Unlike so many recently retired star athletes, who either move into punditry or otherwise attempt to parlay their fame into a second career in the public eye (Jim Bunning, anyone?), McGwire has spent the past eight years in relative seclusion, demanding a high degree of privacy and thereby adding to the mystique and intrigue surrounding his accomplishments. Next season, though, Cards fans won’t have to look toward left field for a memento of McGwire; in fact, they won’t have to look past the dugout, where Big Mac will be sitting with his mentor, Tony La Russa, serving as the team’s new hitting coach. Despite having been hired for the position nearly two months ago, McGwire has yet to be formally introduced by St. Louis, nor has he addressed the media in any capacity. This conspicuous silence and lack of fanfare at the prospect of bringing a Cardinals legend back into the fold smacks of “something to hide,” just like McGwire’s 2005 appearance at a Congressional hearing on steroid abuse in Major League Baseball — a televised hearing in which McGwire told members of the U.S. House of Representatives that he was “not here to talk about the past.” (What, pray tell, did Mac think they wanted to speak with him about? Golf? Foreign policy?)
Interviewed last week at MLB’s winter meetings, La Russa weighed in rather unofficially on McGwire’s reticence, saying that his former player had not yet spoken on the record because he didn’t want to interfere with or overshadow the World Series or baseball’s end-of-season awards. If that’s true, then we can applaud McGwire’s class and reluctance to steal anyone’s spotlight. But La Russa was quick to deflect any question of a date for McGwire’s official introduction to the press, opting instead to tout McGwire’s skills as a hitting instructor and the seriousness with which he’s taking the job. La Russa also claimed that, once spring training begins, whatever McGwire does say to the media is “going to be about coaching.” That’s an unlikely scenario, to be sure, and one which would do nothing to dampen the suspicions that McGwire’s impressive hitting accomplishments were the result of steroid use.
While it is unclear where public opinion comes down on the did-he-or-didn’t-he questions surrounding McGwire’s use of performance-enhancing drugs, the Baseball Writers Association of America has made their stance apparent in light of McGwire’s paltry tally of Hall of Fame votes. While it is unlikely that disgraced sluggers Rafael Palmeiro and Jose Canseco will ever be seriously considered for Hall of Fame induction, it is perhaps even less likely that McGwire will be forgiven for any transgressions — even those which are unconfirmed suspicions — until he publicly addresses them. Big Mac should take a lesson from players like Jason Giambi and Alex Rodriguez, who, having been exposed ex post facto as cheaters, accepted the blame for their actions, lending further credence to the public perception that PED use has been so widespread in professional baseball in recent decades that it’s hardly even a competitive advantage, but rather more of a status quo practice. Giambi, A-Rod, and other active Major Leaguers who have admitted to PED use have more or less enjoyed the public’s forgiveness in light of their confessions, and there is no reason to believe that the same forgiveness shouldn’t be extended to the likes of McGwire and Sosa, whose magnetic personalities and nice-guy public images imparted the magic on that 1998 season every bit as much as their bats did.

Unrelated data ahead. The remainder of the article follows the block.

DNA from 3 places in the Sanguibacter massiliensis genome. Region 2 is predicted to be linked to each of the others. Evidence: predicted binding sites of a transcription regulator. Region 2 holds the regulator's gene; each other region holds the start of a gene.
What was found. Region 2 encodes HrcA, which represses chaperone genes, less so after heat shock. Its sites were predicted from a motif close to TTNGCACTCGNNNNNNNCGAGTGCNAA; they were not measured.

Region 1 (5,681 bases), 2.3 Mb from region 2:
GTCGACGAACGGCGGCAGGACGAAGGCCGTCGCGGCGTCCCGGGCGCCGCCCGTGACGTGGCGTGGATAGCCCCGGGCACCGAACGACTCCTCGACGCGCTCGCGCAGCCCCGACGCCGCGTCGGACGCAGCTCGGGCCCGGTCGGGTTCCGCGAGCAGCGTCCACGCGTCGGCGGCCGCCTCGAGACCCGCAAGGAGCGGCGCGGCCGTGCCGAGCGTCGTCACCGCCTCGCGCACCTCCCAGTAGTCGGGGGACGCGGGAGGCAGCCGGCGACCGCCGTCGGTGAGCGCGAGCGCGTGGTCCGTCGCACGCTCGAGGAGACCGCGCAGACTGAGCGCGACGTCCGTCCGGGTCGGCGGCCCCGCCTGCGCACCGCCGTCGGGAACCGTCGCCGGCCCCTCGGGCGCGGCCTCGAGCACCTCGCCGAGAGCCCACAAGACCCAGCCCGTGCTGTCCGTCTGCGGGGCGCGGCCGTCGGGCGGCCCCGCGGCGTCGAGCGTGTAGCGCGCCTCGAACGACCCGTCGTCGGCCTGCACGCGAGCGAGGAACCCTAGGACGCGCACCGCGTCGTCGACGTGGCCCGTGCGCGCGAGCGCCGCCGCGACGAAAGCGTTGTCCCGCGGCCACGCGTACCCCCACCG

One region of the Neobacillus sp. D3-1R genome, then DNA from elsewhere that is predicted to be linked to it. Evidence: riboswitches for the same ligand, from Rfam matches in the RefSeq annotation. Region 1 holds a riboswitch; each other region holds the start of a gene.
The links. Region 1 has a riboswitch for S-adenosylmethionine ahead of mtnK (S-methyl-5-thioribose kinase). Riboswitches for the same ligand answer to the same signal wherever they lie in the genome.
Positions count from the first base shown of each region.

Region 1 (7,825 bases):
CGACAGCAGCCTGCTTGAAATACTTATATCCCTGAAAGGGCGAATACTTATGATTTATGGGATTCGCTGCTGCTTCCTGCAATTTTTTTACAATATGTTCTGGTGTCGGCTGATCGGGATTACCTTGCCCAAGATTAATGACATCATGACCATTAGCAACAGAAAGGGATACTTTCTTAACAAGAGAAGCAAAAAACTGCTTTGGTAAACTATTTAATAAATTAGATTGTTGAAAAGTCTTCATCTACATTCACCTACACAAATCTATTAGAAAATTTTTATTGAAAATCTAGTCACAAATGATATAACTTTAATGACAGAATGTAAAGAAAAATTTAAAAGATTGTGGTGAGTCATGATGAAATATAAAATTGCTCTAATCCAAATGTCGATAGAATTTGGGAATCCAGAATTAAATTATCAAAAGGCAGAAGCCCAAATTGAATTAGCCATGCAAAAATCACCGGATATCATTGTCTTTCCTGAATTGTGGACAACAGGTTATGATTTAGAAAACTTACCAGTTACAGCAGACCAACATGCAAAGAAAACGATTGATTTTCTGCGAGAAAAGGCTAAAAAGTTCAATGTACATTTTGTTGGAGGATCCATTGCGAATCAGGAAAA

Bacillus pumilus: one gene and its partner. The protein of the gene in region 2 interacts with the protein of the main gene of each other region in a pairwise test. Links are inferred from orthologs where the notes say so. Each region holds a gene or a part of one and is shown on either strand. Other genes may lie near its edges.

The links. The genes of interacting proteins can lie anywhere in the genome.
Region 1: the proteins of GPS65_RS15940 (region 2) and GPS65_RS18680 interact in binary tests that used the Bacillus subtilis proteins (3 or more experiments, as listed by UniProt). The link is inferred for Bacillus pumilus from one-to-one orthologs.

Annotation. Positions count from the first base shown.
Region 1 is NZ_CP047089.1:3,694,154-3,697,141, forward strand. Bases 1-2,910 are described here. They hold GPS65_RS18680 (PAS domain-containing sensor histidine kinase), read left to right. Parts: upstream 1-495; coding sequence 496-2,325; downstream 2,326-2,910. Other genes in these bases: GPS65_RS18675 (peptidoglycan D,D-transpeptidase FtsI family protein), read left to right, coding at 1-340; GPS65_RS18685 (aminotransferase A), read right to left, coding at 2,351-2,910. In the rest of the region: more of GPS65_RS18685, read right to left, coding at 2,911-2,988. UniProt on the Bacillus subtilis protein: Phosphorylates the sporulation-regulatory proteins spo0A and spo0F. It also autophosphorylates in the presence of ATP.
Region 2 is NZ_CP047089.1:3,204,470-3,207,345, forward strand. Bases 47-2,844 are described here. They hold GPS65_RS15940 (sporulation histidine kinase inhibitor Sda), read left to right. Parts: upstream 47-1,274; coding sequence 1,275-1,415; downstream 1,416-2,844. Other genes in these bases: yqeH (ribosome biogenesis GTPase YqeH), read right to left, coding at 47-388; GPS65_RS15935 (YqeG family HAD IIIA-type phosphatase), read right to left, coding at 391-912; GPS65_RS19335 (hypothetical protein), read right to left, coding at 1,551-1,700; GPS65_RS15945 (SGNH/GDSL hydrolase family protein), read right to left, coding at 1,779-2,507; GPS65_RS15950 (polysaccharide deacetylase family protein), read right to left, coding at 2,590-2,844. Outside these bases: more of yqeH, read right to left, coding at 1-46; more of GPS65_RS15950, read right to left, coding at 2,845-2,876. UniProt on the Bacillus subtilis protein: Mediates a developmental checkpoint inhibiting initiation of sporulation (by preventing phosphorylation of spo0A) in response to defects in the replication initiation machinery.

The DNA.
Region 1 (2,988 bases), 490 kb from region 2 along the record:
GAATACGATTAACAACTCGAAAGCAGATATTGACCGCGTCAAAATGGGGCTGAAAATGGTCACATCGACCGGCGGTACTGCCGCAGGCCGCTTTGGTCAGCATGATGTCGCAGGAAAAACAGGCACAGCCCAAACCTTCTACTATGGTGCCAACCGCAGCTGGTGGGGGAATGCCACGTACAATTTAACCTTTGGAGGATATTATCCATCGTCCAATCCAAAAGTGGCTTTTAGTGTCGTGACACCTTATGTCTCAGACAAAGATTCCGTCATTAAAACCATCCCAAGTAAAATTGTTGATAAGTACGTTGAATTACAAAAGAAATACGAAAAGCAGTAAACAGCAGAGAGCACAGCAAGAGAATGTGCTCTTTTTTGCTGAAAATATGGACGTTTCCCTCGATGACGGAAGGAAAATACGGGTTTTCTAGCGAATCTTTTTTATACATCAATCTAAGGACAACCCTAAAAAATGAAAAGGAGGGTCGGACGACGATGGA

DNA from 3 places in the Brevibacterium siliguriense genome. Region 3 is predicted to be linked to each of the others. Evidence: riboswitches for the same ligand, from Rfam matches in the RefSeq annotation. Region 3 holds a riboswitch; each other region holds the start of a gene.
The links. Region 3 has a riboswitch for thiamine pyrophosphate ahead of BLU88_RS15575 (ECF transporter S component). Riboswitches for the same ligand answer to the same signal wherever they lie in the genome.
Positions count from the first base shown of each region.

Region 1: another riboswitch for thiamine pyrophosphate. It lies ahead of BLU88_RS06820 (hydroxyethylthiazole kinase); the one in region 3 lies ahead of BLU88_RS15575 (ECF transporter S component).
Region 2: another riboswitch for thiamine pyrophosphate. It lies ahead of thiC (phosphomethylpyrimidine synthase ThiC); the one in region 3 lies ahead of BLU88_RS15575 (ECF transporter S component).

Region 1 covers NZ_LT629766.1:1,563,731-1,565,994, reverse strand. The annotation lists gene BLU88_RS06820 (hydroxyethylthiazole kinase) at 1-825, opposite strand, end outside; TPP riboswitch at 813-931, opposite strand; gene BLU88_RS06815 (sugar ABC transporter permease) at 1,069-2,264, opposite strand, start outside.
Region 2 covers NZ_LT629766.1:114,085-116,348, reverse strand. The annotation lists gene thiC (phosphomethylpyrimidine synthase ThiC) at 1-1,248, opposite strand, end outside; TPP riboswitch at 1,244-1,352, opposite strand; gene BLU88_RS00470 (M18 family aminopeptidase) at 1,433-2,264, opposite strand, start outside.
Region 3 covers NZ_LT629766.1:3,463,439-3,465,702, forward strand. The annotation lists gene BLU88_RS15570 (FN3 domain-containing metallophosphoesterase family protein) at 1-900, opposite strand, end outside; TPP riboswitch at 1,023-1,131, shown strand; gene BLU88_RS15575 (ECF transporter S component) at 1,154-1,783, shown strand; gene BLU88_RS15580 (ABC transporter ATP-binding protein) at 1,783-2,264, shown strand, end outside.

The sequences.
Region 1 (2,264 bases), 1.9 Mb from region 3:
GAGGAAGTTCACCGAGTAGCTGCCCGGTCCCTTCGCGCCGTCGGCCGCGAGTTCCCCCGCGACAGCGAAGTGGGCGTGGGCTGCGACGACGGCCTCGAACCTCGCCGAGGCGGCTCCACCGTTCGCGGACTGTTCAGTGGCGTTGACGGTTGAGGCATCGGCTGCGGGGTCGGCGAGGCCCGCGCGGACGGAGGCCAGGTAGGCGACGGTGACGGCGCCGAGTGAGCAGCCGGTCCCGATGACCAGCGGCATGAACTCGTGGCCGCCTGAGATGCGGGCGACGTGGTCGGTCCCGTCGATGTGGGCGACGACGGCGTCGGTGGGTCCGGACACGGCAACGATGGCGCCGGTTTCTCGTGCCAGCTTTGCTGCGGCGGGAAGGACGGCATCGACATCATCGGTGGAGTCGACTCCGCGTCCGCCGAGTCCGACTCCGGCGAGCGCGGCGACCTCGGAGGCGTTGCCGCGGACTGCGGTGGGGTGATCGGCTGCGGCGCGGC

Finally, all the hub-bub over McGwire’s hire begs the question: where is MLB in all this? If there is any lingering suspicion that a former player used steroids, and that player refuses to cooperate in any investigation or probe into that topic, why would the commissioner’s office, the owners, or the player’s union want to allow that player to return as a coach? Is the potential perpetuation of PED use not clear to everyone in that scenario? Coaches should be required to prove they are clean and drug-free just like players, in an ongoing effort to keep PEDs out of clubhouses and out of the sport as a whole. Anything MLB does short of that would only be paying lip service to the problem, and McGwire’s attempts to avoid the questions should be scrutinized more heavily by a league looking to restore its image. -E.J. Wolborsky